Can Acupuncture Help Relieve Psoriatic Arthritis Pain? A Q&A with Dr. Ogdie

By Beth W. Orenstein
Reviewed by Ethan T. Craig, M.D.
October 26, 2022

This article is part of a Q&A series in which a healthcare professional in our community answers your frequently asked questions.

We asked: “I have psoriatic arthritis pain. Can acupuncture provide some relief?”

Alexis Ogdie, M.D.: Acupuncture won’t necessarily bring down swelling, but it may help with pain.

Acupuncture, the ancient practice of inserting thin needles into the skin, is a complementary therapy that may help some people with arthritis, including psoriatic arthritis. More research on acupuncture is needed, but it holds promise as a complementary remedy for psoriatic arthritis pain. And acupuncture has very few risks, according to the National Center for Complementary and Integrative Health.

The idea behind acupuncture is that by stimulating certain points on the body with a needle, an acupuncturist can help energy (called qi) to flow freely in the body. In turn, this flowing energy helps ease pain. Acupuncture may also be a stress reliever—and reducing stress may also help relieve pain, especially in cases of psoriatic arthritis.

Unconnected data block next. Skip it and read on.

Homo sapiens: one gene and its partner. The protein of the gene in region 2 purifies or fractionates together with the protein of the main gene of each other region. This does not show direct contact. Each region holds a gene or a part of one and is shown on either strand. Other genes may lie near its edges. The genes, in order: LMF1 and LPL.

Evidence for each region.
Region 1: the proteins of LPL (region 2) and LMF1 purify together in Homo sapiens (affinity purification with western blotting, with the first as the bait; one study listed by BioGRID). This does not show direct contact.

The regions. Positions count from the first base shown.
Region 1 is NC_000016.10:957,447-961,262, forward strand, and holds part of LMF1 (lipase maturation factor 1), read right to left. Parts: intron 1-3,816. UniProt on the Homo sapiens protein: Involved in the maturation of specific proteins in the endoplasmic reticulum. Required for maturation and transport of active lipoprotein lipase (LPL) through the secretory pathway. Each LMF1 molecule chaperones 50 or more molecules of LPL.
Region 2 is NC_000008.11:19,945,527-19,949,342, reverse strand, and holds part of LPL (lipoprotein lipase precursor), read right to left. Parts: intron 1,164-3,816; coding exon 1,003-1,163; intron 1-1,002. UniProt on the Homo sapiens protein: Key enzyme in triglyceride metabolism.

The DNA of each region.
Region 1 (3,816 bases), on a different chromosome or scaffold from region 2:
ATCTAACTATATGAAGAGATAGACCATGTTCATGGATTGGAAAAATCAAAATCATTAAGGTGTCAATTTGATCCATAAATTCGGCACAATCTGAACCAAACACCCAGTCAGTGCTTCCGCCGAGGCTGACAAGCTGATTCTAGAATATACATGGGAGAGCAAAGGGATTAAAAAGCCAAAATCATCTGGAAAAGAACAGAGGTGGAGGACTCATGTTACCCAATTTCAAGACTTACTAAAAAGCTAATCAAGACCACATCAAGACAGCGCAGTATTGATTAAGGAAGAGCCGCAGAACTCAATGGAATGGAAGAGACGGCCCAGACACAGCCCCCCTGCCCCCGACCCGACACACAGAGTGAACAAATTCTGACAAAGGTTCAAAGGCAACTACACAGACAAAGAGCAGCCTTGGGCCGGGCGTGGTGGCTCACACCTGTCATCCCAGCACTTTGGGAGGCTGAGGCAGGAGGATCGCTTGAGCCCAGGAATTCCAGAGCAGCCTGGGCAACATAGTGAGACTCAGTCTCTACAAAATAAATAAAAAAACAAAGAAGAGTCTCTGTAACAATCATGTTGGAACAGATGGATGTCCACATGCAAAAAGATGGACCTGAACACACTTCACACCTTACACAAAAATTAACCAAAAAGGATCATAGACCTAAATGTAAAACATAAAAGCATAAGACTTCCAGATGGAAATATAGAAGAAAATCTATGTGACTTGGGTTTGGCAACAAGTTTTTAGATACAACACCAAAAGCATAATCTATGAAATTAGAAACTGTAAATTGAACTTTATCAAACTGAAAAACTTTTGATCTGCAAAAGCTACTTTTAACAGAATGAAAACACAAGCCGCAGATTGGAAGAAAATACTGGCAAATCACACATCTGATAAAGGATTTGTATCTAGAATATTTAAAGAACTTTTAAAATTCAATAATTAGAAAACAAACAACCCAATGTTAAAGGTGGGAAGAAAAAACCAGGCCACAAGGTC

About 30% of people who have psoriatic arthritis also have the skin condition psoriasis. Don’t be concerned that the acupuncture needles could cause your skin to flare. The acupuncturist uses thin, sterile needles to help prevent any risk. However, rarely, a tiny lesion could appear around a needle site.

What Are the Basics of Acupuncture for Psoriatic Arthritis?

A typical course of acupuncture treatment is about eight weeks, with one or two sessions per week during that time. Some people find no improvement after the first treatment, but do find improvement once they’ve had the full course of treatments. So if you opt for acupuncture, give it some time before deciding whether or not it’s working. It’s a commitment.

How Do I Find the Right Acupuncturist?

Unfortunately, it’s not easy to find an acupuncturist in some areas, especially because you’ll want to choose an acupuncturist who’s familiar with psoriatic arthritis or other types of arthritis. You may be able to find an acupuncturist at an integrative medicine center or chiropractor’s office.

Be sure anyone you choose is licensed and qualified. The National Certification Commission for Acupuncture and Oriental Medicine lists board-certified acupuncture providers on its website.

Some health insurers may cover the cost of acupuncture, but others may not.

What Else Should I Remember?

Seeing an acupuncturist is not a substitute for seeing a rheumatologist who specializes in arthritis, or for taking the medications or other treatments that you and your doctor decide are best for you and your psoriatic arthritis.

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